Thursday, February 2, 2012

from The Baital Pachisi; or Twenty-five Tales of a Demon, 1855

(page 503)

The monarch's spiritual preceptor was named Devasami, who had a son named Hariswami, who was handsome as Kamdev, as deeply-read in the Shastras as Brihaspati, and rich as Kuver. He was married to a brahman's daughter named Lavanyavati, and they were deeply attached to each other.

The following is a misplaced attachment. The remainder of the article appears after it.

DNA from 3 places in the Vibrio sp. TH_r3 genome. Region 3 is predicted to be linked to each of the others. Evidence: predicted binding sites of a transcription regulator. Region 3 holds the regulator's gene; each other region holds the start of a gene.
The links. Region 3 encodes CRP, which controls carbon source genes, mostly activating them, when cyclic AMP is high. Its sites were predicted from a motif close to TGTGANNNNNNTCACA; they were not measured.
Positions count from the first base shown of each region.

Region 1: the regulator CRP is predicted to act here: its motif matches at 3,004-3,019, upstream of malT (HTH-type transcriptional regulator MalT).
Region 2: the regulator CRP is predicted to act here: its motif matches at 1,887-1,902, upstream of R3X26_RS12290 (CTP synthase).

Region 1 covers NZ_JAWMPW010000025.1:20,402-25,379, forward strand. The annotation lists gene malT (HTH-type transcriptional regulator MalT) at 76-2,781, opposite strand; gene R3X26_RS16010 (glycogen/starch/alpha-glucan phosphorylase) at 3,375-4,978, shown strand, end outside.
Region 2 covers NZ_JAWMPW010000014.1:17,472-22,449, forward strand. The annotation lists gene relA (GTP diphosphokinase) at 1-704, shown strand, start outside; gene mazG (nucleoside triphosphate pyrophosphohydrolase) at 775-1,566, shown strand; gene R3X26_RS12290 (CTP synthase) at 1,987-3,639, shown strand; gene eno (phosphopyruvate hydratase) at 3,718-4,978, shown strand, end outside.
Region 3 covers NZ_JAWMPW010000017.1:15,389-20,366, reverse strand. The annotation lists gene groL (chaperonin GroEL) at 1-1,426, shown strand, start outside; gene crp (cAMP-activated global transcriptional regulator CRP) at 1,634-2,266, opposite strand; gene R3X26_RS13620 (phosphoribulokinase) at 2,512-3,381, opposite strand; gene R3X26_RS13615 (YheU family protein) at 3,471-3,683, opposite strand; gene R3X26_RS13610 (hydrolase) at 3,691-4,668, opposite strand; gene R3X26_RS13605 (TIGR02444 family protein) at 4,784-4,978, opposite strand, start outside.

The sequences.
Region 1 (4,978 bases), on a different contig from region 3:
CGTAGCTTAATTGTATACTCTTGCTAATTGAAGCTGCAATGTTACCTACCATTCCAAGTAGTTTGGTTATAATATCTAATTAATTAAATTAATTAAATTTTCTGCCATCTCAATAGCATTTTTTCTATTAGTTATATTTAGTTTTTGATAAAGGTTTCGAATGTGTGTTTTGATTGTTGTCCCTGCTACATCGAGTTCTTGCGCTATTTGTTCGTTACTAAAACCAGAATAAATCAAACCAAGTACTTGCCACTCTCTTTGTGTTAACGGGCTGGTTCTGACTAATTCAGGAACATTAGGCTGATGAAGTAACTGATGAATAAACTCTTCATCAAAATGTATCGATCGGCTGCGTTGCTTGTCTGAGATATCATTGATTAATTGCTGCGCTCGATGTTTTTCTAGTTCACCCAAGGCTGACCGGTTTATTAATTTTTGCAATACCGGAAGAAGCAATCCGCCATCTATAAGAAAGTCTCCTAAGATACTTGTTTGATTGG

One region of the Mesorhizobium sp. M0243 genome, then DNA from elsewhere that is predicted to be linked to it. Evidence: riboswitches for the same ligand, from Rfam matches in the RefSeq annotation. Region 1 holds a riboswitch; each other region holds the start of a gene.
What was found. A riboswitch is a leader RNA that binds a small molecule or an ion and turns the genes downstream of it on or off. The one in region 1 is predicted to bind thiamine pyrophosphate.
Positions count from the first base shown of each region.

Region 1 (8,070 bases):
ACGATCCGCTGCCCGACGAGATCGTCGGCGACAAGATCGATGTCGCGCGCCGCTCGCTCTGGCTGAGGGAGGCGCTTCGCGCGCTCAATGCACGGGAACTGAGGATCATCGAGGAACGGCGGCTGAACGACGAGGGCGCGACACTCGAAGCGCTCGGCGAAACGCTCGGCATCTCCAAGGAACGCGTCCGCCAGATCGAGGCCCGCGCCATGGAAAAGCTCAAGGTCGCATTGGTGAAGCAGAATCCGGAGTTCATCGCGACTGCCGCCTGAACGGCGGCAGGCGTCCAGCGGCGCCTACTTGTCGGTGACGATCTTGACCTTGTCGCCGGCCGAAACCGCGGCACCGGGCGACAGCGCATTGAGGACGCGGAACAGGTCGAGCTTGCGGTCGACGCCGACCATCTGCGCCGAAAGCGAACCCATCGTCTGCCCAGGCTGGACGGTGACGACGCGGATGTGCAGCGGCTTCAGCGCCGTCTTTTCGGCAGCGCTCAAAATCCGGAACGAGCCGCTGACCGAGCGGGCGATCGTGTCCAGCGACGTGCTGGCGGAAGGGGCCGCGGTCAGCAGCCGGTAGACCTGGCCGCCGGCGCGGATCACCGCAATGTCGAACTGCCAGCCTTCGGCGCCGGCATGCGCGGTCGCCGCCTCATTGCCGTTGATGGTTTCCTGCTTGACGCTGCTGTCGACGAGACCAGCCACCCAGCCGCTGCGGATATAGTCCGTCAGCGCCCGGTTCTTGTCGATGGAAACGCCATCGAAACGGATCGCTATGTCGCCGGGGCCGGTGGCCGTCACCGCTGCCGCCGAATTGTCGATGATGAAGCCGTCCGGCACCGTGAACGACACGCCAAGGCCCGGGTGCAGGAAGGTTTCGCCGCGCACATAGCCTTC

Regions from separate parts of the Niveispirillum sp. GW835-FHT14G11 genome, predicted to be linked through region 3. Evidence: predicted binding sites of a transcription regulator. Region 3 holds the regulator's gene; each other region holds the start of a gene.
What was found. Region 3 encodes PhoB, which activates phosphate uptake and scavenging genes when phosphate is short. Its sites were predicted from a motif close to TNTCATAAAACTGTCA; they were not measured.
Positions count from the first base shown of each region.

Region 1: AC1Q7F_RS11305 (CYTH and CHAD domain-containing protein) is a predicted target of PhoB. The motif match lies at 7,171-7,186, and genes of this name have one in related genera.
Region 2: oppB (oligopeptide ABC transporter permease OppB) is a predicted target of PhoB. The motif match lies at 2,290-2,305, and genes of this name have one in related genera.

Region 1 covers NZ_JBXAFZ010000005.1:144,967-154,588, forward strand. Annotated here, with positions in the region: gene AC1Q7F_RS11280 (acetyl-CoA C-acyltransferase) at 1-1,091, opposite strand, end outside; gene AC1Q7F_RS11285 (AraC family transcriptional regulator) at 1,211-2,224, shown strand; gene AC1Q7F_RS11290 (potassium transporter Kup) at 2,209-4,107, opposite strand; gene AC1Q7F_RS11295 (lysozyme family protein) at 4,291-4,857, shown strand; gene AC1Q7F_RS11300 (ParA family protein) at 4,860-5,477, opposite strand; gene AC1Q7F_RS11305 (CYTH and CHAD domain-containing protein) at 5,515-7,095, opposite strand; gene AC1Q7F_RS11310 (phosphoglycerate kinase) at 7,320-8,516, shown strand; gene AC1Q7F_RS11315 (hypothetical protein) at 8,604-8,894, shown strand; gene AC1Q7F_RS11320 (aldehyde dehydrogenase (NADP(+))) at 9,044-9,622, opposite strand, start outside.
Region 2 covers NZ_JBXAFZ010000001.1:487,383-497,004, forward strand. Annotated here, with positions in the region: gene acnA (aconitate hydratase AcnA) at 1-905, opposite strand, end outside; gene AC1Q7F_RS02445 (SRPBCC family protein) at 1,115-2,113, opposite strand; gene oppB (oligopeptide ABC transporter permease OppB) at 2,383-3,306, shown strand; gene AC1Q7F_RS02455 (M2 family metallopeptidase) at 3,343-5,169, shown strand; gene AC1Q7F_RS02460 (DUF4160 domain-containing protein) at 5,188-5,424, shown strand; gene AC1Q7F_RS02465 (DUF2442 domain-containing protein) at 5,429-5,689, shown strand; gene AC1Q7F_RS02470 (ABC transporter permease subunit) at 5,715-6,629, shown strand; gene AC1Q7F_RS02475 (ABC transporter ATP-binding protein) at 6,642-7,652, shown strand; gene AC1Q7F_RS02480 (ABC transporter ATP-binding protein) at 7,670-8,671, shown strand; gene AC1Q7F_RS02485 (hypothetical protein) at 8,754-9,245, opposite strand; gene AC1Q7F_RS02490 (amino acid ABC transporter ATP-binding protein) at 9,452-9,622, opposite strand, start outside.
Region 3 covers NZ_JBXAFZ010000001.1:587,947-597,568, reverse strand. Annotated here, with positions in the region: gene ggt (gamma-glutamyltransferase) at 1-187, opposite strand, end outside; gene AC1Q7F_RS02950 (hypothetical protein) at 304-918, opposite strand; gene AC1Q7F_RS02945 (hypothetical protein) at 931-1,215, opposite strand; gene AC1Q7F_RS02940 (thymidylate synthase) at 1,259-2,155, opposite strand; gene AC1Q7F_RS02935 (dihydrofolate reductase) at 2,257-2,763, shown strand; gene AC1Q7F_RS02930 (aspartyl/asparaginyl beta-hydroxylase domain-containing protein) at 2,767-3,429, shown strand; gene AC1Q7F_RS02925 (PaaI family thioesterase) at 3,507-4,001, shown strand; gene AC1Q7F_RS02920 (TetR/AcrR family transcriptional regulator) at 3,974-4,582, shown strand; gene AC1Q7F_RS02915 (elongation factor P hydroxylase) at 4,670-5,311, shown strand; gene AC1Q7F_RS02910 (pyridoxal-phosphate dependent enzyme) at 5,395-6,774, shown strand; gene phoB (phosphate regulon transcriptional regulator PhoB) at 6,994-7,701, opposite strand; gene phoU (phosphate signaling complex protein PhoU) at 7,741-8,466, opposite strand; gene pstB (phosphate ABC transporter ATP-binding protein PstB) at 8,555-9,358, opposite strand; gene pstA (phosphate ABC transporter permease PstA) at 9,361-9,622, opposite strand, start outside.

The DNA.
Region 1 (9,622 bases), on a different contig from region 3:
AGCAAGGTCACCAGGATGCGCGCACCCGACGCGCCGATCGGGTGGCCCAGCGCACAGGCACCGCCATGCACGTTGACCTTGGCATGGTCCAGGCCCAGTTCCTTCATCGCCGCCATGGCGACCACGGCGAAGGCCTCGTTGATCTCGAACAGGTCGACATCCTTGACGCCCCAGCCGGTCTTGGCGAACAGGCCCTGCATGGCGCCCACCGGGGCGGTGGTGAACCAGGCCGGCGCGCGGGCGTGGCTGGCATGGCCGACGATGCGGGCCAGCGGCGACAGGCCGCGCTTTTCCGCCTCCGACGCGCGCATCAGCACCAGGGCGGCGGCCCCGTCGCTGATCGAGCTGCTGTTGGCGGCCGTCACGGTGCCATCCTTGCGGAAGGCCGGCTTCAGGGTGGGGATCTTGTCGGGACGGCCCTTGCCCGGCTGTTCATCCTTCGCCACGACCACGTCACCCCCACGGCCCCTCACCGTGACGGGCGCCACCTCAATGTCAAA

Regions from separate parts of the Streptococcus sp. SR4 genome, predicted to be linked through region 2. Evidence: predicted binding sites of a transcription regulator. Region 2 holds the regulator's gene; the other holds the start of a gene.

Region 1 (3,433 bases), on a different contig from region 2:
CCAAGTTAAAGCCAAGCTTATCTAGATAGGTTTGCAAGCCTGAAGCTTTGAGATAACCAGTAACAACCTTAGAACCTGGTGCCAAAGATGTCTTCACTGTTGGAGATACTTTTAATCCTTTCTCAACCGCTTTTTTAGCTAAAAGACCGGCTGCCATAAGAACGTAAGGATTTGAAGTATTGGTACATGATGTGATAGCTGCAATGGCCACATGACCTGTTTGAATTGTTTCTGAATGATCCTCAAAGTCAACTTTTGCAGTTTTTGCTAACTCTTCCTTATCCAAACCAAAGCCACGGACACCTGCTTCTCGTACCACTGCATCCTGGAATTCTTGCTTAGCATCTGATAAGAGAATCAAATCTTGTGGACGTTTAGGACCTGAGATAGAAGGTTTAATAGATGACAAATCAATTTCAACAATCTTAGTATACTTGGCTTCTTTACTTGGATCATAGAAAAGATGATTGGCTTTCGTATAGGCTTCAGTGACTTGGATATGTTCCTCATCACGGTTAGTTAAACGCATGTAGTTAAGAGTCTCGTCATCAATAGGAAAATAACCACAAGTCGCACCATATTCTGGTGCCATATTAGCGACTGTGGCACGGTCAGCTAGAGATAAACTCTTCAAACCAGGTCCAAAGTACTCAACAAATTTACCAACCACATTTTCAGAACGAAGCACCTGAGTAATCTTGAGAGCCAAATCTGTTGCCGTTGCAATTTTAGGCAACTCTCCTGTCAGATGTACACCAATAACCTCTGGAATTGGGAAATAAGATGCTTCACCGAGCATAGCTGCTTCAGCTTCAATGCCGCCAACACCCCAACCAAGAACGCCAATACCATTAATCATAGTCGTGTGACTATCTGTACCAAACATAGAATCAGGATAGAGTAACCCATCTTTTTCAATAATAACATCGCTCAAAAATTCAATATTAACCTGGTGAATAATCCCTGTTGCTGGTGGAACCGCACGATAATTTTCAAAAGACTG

One on occasion, during the hot season, they were sleeping at night on the roof of a shed. It chanced that the veil was blown aside from the woman's face, and at that moment a Gandharb was passing through the air in his chariot. Suddenly his look fell upon her, and bringing his chariot down, he took her up while yet asleep, and placing her in the car, flew off.

Definition of "Gandharb" from The Popular Dictionary in two parts: English and Hindustani, 1889:

Gandharb: an aerial minstrel, a kind of celestial musician.

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